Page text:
The Firestone opinion expressly labels the Kiobel decisions, which found corporate immunity for human rights abuses, an "outlier," which it now certainly is.  Between Exxon Mobil and Firestone, along with Judge Leval's dissent in Kiobel, the reasoning of the Kiobel majority has been thoroughly dismantled.

So far the U.S. Courts of Appeal for the D.C., Seventh, and Eleventh Circuits have expressly found corporate liability for human rights violations; the Ninth Circuit has assumed such liability and may make an express decision on the issue soon, and it is also being considered by the Fourth Circuit. 

Only the Second Circuit, in Kiobel, has found that corporations cannot be sued.  The district court's decision in Firestone was the only opinion that followed Kiobel, and now it has been reversed. . . .

Yellowstone River spill is business as usual for Big Oil

Last week I vacationed in western Montana, where I was born and raised. Skipping stones on Flathead Lake and walking for miles along the Clark Fork river, I was acutely aware of the dangerously high water levels – higher than I’ve ever seen – which have led to flooding throughout the state this spring and summer. I was oblivious, however, to the environmental tragedy that was unfolding in eastern Montana: 42,000 gallons of crude oil spilling from an Exxon pipeline into the Yellowstone River. I only learned of the spill after I’d returned to work in Washington DC.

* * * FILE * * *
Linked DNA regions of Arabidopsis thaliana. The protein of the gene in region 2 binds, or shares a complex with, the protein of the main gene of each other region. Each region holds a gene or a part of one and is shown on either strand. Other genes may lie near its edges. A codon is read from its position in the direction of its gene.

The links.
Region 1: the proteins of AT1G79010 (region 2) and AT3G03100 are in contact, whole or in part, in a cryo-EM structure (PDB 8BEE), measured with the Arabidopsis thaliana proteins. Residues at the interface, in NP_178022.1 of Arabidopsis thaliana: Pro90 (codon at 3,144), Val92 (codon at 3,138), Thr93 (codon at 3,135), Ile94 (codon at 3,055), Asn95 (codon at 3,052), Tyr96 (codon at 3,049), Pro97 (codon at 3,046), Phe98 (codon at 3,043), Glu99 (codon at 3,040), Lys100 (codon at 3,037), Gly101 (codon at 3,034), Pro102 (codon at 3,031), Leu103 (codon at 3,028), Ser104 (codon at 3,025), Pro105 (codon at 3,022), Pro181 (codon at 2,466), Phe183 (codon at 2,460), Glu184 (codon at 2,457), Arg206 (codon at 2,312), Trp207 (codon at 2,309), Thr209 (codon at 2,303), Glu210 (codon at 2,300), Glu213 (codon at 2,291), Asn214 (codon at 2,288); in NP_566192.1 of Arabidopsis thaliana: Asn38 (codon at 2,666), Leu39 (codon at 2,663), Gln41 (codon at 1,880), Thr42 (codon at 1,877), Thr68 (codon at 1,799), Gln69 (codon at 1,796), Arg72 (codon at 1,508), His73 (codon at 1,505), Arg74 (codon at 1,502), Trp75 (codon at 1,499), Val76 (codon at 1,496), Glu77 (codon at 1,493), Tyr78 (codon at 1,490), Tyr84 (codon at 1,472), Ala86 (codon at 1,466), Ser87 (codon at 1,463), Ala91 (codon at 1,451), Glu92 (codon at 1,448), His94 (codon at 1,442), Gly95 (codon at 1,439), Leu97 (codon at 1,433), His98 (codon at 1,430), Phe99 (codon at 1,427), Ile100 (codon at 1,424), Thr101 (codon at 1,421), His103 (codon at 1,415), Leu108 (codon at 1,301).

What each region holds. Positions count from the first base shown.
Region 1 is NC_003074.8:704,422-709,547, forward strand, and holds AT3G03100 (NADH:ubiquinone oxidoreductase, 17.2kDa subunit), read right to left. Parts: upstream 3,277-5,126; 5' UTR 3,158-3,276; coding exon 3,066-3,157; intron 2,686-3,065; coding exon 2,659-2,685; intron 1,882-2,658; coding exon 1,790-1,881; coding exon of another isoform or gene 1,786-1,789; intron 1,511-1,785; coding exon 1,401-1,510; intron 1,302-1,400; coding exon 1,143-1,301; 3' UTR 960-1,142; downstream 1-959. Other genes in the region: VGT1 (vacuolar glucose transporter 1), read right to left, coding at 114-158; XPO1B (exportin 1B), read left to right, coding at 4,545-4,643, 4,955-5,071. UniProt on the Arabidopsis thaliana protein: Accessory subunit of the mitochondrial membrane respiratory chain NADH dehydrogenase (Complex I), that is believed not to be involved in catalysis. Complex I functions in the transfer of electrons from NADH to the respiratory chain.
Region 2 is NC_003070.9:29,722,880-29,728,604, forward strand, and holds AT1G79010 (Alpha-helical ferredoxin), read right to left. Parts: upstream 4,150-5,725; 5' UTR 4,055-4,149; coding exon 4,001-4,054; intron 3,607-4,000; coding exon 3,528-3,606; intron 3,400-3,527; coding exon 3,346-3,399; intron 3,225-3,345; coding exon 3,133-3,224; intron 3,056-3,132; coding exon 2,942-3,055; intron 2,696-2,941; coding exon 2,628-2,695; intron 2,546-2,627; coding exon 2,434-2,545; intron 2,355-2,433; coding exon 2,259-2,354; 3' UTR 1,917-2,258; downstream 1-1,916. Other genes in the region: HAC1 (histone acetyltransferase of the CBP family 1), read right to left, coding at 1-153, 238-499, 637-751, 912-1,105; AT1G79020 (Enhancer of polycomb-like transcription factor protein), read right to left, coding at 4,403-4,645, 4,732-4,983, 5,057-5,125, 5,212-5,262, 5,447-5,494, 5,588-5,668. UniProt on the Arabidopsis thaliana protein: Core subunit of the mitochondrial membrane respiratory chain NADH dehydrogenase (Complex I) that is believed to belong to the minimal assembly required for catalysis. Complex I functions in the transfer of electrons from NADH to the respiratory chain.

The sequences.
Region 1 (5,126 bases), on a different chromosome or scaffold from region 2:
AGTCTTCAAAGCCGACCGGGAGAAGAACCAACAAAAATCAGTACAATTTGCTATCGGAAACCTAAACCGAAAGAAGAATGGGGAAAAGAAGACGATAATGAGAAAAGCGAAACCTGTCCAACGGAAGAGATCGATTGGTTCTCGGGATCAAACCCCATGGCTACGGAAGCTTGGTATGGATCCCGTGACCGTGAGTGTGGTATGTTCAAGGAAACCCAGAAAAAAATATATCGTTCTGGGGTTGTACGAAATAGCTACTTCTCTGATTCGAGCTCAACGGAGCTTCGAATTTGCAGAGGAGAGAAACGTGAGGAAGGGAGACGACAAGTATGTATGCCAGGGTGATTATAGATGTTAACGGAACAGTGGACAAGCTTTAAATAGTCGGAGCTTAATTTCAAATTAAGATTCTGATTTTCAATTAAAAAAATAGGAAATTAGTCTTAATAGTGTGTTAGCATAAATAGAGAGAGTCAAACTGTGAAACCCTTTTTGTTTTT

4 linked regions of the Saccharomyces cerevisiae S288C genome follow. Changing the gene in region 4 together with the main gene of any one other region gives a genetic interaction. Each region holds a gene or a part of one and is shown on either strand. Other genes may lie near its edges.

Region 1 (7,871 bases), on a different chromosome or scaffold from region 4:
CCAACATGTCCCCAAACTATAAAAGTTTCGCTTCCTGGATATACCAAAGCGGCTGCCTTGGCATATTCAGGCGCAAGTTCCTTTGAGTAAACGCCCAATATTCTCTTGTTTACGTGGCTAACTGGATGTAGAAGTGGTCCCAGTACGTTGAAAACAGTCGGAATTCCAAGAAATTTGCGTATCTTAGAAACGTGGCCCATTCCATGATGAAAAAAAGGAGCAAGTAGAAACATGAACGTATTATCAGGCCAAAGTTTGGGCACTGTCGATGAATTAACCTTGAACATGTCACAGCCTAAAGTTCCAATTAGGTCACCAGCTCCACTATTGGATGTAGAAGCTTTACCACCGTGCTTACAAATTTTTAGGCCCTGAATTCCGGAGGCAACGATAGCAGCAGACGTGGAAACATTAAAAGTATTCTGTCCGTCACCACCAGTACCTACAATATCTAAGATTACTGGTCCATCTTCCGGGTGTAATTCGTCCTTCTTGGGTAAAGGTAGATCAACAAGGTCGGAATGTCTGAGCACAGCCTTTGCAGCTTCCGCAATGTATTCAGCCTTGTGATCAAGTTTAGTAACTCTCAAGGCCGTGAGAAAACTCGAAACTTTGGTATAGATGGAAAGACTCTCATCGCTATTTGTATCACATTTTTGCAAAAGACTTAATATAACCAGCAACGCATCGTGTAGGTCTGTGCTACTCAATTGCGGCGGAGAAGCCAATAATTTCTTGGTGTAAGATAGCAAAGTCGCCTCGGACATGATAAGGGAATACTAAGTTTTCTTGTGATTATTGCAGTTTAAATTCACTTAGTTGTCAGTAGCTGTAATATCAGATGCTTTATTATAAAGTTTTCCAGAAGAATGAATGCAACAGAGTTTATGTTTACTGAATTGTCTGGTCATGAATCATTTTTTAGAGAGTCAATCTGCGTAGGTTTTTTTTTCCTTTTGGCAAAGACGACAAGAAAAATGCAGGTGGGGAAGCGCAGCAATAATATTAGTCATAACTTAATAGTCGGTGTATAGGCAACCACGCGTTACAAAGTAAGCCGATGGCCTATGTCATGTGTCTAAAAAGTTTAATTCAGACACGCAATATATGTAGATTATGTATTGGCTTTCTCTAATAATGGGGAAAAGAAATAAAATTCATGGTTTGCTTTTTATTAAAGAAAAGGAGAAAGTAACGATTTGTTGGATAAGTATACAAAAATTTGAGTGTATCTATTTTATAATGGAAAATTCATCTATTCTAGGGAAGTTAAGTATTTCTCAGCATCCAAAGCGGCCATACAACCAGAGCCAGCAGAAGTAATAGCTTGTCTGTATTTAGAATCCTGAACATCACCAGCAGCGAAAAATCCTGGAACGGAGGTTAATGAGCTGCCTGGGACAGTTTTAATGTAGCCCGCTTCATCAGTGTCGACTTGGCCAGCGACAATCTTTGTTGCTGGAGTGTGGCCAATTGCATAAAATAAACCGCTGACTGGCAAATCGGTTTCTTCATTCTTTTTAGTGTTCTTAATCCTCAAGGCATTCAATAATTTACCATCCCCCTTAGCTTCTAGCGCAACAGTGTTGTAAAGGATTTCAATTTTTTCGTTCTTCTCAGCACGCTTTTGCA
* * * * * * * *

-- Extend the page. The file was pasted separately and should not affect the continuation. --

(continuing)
Putting it in perspective

Like many, I’m sure, the first thing I did was consult a map, and I heaved a sigh of relief after confirming that Yellowstone National Park, where I’d passed many summer days as a child, was unaffected by the spill.  Then I crunched some numbers, and almost convinced myself that it’s not so bad. After all, 42,000 gallons is only 1000 barrels, a drop in the bucket compared to the 53,000 to 62,000 barrels which spilled into the Gulf of Mexico every day for nearly three months during the Deepwater Horizon disaster of 2010.

While the impact on local Montana fisheries and agriculture won’t be known for some time -- just as we won’t know the true impacts on the Gulf ecosystem of the BP spill for years to come -- it’s encouraging that drinking water has been deemed safe in both the immediate area and further downstream in North Dakota.

So why does this small spill still break my heart? Probably because, even with a small spill on a minor pipeline, Big Oil still can’t seem to get it right.

Business as usual

In the year leading up to the Yellowstone River spill, . . .